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Embryonic Stem Cells/Induced Pluripotent Stem Cells
Article first published online: 20 SEP 2012
Copyright © 2012 AlphaMed Press
Volume 30, Issue 10, pages 2188–2198, October 2012
How to Cite
Arduini, B. L. and Brivanlou, A. H. (2012), Modulation of FOXD3 Activity in Human Embryonic Stem Cells Directs Pluripotency and Paraxial Mesoderm Fates. STEM CELLS, 30: 2188–2198. doi: 10.1002/stem.1200
Author contributions: B.L.A.: conception and design, collection and assembly of data, data analysis and interpretation, and manuscript writing; A.H.B.: conception and design, data analysis and interpretation, and manuscript writing.
Disclosure of potential conflicts of interest is found at the end of this article.
First published online in STEM CELLSEXPRESS August 9, 2012.
- Issue published online: 20 SEP 2012
- Article first published online: 20 SEP 2012
- Accepted manuscript online: 9 AUG 2012 07:58AM EST
- Manuscript Accepted: 7 JUN 2012
- Manuscript Received: 7 DEC 2011
- NYSTEM award. Grant Number: C024160
- Human embryonic stem cells;
- Paraxial mesoderm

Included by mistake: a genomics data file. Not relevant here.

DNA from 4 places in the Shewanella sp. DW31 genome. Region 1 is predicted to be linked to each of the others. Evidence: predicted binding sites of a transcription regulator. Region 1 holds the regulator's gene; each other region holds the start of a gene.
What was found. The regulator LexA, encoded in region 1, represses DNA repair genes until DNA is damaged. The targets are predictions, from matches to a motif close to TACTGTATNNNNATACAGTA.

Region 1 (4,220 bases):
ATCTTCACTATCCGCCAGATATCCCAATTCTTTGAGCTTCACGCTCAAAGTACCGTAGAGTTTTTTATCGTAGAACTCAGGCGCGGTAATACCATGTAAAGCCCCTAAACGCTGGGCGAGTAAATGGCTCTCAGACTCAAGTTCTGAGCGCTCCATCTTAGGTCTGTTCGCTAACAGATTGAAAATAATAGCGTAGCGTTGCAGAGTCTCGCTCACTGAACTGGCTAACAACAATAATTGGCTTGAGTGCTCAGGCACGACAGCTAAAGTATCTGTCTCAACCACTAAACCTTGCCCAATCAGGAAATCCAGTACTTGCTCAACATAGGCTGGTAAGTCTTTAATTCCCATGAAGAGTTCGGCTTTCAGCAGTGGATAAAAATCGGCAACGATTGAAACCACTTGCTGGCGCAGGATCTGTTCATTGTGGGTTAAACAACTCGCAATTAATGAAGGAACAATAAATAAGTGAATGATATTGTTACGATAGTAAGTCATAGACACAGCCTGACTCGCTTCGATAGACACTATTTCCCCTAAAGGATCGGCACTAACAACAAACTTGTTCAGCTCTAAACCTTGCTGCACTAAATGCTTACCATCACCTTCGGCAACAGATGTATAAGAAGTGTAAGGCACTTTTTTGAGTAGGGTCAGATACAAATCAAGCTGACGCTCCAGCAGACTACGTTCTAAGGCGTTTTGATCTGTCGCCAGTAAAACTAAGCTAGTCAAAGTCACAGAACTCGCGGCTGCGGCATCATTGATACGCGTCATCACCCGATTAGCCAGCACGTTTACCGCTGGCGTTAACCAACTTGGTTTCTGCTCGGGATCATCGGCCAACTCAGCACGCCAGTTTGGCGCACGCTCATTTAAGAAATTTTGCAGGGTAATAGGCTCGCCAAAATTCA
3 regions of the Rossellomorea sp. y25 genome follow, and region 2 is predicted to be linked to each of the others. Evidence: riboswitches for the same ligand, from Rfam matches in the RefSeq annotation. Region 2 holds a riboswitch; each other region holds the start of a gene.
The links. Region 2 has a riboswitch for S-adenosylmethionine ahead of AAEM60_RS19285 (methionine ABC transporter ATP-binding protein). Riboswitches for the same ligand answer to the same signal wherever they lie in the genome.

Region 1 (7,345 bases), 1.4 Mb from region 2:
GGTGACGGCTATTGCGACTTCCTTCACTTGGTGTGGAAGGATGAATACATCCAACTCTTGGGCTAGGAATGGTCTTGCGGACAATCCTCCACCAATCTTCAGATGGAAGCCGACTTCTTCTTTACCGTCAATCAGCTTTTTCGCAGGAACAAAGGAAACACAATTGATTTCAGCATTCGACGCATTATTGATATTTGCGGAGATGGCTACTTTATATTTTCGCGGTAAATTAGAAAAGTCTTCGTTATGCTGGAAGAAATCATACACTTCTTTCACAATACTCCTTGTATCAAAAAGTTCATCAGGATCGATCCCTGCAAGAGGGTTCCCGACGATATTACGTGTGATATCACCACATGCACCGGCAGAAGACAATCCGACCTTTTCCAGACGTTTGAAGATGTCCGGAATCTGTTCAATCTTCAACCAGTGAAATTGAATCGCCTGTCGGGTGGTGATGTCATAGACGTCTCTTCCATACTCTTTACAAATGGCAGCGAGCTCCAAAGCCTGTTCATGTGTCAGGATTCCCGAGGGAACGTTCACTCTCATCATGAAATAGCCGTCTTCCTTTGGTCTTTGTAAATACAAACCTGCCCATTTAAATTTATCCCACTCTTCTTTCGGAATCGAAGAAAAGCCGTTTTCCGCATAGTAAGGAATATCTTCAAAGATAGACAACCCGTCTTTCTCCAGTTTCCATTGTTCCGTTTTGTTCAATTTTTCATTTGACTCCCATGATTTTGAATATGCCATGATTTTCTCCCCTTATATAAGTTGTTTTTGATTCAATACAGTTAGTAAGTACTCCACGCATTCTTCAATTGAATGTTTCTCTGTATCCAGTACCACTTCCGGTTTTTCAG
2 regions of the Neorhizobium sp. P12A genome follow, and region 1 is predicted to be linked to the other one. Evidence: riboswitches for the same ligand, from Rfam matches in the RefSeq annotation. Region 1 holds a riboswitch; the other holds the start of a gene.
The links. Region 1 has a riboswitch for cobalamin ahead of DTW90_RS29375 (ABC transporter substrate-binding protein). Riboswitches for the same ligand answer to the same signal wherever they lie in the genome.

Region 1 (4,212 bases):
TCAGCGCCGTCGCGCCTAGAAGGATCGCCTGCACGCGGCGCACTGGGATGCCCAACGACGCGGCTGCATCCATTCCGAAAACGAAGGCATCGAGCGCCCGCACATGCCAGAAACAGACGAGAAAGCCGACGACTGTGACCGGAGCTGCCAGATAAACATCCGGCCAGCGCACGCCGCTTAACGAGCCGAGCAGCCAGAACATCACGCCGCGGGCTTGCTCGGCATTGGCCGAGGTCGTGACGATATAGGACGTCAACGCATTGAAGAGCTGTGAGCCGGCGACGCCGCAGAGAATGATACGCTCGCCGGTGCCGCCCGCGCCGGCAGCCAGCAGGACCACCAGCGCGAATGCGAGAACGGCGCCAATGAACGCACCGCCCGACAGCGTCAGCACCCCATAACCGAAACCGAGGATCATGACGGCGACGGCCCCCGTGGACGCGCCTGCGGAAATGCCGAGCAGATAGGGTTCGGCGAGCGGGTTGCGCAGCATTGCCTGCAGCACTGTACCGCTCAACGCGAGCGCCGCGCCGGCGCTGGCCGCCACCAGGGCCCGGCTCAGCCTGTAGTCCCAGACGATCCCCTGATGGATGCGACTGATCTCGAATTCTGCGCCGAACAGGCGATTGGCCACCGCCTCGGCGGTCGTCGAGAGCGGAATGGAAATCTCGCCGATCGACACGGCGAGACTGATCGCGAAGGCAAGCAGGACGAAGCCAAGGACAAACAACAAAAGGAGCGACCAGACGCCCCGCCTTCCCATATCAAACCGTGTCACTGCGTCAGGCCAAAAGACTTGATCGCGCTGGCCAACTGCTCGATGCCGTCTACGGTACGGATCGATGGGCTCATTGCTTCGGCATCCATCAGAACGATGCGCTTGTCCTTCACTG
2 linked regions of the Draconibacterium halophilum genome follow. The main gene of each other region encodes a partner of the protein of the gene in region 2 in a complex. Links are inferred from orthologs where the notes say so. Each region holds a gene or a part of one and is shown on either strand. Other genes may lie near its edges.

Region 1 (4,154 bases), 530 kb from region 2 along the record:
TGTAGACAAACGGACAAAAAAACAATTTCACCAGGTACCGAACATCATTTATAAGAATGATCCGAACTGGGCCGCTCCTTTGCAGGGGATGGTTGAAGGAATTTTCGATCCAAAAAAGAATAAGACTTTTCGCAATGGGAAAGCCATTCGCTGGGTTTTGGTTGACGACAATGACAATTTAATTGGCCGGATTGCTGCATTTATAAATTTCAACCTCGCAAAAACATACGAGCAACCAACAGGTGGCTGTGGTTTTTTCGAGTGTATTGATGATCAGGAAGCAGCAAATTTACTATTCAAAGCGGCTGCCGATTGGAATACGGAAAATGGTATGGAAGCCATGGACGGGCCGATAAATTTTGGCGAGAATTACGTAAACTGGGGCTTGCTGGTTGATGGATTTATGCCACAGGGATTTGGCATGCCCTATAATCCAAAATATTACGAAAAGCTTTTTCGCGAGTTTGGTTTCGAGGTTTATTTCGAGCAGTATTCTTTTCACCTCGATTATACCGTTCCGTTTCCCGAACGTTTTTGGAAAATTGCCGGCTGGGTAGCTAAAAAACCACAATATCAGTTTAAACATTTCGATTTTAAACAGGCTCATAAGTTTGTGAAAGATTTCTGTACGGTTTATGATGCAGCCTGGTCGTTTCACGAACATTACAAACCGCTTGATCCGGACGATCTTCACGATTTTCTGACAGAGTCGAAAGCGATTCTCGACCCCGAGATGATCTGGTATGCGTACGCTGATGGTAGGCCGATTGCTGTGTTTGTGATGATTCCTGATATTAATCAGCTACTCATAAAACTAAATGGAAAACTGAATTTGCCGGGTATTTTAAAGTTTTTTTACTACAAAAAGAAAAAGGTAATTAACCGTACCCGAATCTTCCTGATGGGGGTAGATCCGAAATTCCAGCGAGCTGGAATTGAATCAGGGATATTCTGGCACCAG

Transcription factor Foxd3 has been described in model systems as a key member of the pluripotency network in mice as well as being involved in the formation of many critical vertebrate cell types in vivo. Yet virtually nothing is known about roles of FOXD3 in human development and conflicting reports exist regarding its expression in human embryonic stem cells (hESCs). We find that FOXD3 is expressed at both the RNA and protein levels in undifferentiated hESCs and report a Foxd3 expression domain in paraxial mesoderm derivatives of wild-type mouse embryos. Furthermore, increasing FOXD3 activity in hESCs is sufficient for rapid and specific generation of mesenchymal cell types of the paraxial mesoderm, even under pluripotency maintenance conditions. Gene expression diagnostic of chondroblasts, skeletal myoblasts, osteoblasts, and adipoblast is observed within 48 hours of FOXD3 induction, as are morphological and genetic hallmarks of epithelial-to-mesenchymal transition. FOXD3-overexpressing cells can be maintained for several passages, while downregulation of the transgene leads to further differentiation. Loss-of-function also leads to differentiation, toward endoderm and mesoderm. Taken together, these data indicate that a balance of FOXD3 activity is required to maintain pluripotency. STEM Cells2012;30:2188–2198